• Jefferson Davis Street: This street in the Druid Hills community is named after the former president of the Confederacy. He had no ties to Charlotte, the report found, but retreated to the city during the final days of the Civil War and held his final executive cabinet meeting here.
  • West Hill Street: Daniel H. Hill was a Confederate officer who was born in York County, S.C., and spent time in Charlotte, where he died in 1889. He also served on the faculty of Davidson College.
  • Phifer Avenue: William Phifer was one of the biggest slaveowners in Charlotte. His property served as the headquarters for a Confederate general who led the attack on Fort Sumter, and hosted the last meeting of the Confederate cabinet.
  • Aycock Lane: This street is likely named for Charles Aycock, who served as governor of North Carolina, and was the primary architect of the state’s white supremacy movement that emerged in 1898, and led to the disenfranchisement of Black North Carolinians.
  • Barringer Drive: Osmand Barringer of the prominent Barringer family has said this street was named after him. He was the leader of a local white supremacy club and fought the desegregation of Charlotte’s public facilities in the the 1950s. The street is in West Charlotte, snaking south from West Boulevard to Pressley Road.
  • Morrison Boulevard: Cameron A. Morrison, the former governor, was a white supremacist and a leader of the “Red Shirts,” a paramilitary group that terrorized and suppressed Black voters in the 1890s. The name of Morrison Library was recently changed to SouthPark Regional Library because of this history.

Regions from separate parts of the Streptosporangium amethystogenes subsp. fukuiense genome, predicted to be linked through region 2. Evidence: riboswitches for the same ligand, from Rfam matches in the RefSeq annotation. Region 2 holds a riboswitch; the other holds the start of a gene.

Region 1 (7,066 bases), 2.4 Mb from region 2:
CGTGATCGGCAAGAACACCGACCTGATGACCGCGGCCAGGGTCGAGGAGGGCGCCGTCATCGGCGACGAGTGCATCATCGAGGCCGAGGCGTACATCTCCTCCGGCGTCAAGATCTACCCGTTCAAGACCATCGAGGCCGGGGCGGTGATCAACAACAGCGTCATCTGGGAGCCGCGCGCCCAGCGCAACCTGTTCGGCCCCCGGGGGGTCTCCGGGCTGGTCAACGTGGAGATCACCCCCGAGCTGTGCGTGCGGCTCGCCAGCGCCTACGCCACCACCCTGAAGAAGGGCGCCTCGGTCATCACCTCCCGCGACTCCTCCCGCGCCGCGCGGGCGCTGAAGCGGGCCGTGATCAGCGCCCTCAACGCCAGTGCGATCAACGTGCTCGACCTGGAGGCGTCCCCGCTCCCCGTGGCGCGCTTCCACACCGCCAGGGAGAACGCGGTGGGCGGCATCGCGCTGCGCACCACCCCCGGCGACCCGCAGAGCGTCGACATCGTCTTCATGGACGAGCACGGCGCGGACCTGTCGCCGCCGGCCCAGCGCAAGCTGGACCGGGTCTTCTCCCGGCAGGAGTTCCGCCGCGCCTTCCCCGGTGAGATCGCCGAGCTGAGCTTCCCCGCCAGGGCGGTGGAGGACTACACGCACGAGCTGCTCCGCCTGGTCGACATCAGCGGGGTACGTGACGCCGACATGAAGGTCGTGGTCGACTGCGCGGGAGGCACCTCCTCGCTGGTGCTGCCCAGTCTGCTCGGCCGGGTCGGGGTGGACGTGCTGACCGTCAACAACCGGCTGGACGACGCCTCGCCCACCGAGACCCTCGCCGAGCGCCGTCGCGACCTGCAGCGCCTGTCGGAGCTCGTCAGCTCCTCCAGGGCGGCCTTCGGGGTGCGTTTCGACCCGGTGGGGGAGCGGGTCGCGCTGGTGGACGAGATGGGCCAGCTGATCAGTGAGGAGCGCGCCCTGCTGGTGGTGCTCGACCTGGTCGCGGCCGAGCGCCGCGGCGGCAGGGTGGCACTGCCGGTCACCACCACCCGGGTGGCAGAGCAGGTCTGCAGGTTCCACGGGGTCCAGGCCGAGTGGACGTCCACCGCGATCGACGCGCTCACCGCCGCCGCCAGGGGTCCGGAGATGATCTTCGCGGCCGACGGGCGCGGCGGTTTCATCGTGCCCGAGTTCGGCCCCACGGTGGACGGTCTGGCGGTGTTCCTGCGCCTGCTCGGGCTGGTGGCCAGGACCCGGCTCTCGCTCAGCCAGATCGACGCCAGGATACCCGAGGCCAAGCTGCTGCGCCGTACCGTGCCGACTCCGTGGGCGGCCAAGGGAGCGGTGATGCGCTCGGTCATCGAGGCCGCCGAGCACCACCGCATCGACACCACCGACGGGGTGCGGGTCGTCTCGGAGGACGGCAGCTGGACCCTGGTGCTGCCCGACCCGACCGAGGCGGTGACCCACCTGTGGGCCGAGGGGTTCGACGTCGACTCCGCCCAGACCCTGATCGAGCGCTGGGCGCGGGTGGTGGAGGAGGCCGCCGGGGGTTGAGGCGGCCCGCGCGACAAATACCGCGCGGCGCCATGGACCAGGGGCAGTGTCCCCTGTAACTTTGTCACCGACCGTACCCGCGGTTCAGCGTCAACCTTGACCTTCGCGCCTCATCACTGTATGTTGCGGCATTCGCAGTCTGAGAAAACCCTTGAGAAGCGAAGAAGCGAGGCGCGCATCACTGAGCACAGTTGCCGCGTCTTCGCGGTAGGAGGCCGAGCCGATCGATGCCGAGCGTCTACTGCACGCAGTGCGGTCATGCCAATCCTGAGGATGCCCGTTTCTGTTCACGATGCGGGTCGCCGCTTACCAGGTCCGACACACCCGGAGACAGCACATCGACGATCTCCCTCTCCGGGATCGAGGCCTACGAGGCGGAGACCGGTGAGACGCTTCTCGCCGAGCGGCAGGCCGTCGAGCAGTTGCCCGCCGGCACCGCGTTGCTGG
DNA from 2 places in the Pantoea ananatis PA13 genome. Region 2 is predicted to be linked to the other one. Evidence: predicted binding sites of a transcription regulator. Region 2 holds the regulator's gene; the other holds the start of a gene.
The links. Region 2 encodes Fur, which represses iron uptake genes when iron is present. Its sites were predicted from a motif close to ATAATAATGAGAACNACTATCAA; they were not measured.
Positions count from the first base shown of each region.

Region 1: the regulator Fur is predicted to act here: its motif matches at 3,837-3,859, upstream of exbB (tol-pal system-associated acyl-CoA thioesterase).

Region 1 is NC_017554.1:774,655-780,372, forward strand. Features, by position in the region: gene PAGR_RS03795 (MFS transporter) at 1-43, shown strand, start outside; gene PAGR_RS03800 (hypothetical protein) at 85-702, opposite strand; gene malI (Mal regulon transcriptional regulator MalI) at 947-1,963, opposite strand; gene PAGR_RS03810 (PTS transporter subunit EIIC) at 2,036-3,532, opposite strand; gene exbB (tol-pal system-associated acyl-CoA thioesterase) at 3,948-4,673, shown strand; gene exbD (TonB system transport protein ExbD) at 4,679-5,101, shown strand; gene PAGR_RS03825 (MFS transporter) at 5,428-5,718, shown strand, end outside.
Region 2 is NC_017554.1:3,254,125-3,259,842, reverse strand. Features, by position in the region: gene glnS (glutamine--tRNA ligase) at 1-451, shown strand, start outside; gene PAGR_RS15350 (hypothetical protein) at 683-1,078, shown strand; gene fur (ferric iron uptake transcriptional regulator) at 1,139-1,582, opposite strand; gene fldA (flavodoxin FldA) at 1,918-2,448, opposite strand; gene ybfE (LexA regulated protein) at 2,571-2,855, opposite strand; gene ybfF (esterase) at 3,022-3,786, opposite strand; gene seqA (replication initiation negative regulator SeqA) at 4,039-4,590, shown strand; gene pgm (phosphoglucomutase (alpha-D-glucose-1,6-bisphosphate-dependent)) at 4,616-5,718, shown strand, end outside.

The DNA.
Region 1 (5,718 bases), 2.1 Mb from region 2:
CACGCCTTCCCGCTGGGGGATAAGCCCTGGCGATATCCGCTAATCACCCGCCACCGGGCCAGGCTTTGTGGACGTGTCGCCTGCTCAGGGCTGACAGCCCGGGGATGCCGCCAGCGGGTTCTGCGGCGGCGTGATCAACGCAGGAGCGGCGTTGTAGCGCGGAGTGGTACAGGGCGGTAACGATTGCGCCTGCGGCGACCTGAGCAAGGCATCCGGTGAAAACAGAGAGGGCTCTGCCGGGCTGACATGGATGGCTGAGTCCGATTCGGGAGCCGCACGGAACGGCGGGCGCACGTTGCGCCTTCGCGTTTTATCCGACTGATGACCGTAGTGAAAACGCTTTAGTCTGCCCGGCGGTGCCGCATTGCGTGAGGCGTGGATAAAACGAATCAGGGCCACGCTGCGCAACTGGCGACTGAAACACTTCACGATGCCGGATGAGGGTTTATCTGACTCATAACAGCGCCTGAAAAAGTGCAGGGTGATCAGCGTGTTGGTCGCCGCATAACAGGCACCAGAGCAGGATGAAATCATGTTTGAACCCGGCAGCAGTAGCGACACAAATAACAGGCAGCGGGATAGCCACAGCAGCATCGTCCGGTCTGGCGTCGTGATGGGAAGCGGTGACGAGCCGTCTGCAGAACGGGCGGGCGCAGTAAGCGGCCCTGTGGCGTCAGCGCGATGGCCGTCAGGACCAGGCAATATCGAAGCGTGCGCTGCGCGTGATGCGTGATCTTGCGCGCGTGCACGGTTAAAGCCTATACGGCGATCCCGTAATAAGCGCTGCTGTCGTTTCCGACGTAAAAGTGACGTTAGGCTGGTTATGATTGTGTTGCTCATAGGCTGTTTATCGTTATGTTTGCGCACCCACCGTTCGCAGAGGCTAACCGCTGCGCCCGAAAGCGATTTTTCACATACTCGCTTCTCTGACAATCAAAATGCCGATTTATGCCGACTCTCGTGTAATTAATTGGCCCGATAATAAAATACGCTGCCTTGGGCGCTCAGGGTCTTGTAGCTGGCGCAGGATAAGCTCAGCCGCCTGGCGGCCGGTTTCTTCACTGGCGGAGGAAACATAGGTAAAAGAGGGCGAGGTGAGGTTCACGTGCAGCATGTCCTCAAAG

• Zebulon Avenue: Zebulon Baird Vance served as Confederate governor, then later as the state’s governor, a congressman and U.S. Senator. The street is in the Smallwood neighborhood off of Rozzelles Ferry Road.

NEW NAMES TO CONSIDER

The report also suggests the city look at naming future streets after individuals who have contributed to Charlotte’s progress, including those who have been overlooked in the past, such as Black, Latinx, Native American and female Charlotteans.

A list published in the report of possible names includes civil rights activists and leaders such as Julius Chambers, Kelly Alexander Sr. and Dr. Reginald Hawkins.

It also recommends prominent female leaders such as Annie Alexander, the first woman to practice medicine in the South, and Elizabeth “Liz” Hair, the first woman elected to the Mecklenburg County Commission.

In particular, the report suggests Stonewall Street be named for Chambers, a renowned civil rights lawyer.

Local NAACP leader Corine Mack said that while renaming streets would be symbolic changes, she’s hopeful the momentum builds to allow for deeper discussions about systemic injustice in the city.

“I think this is a good thing.... but there is a real conversation that needs to be had,” she said. “The political history of this country is founded on Black people. For me, changing the names are symbolic but doesn’t do anything for the systemic racism we deal with every day.”

Mack recommends the streets be renamed after Black national leaders, especially “strong and courageous women like Fannie Lou Hamer.”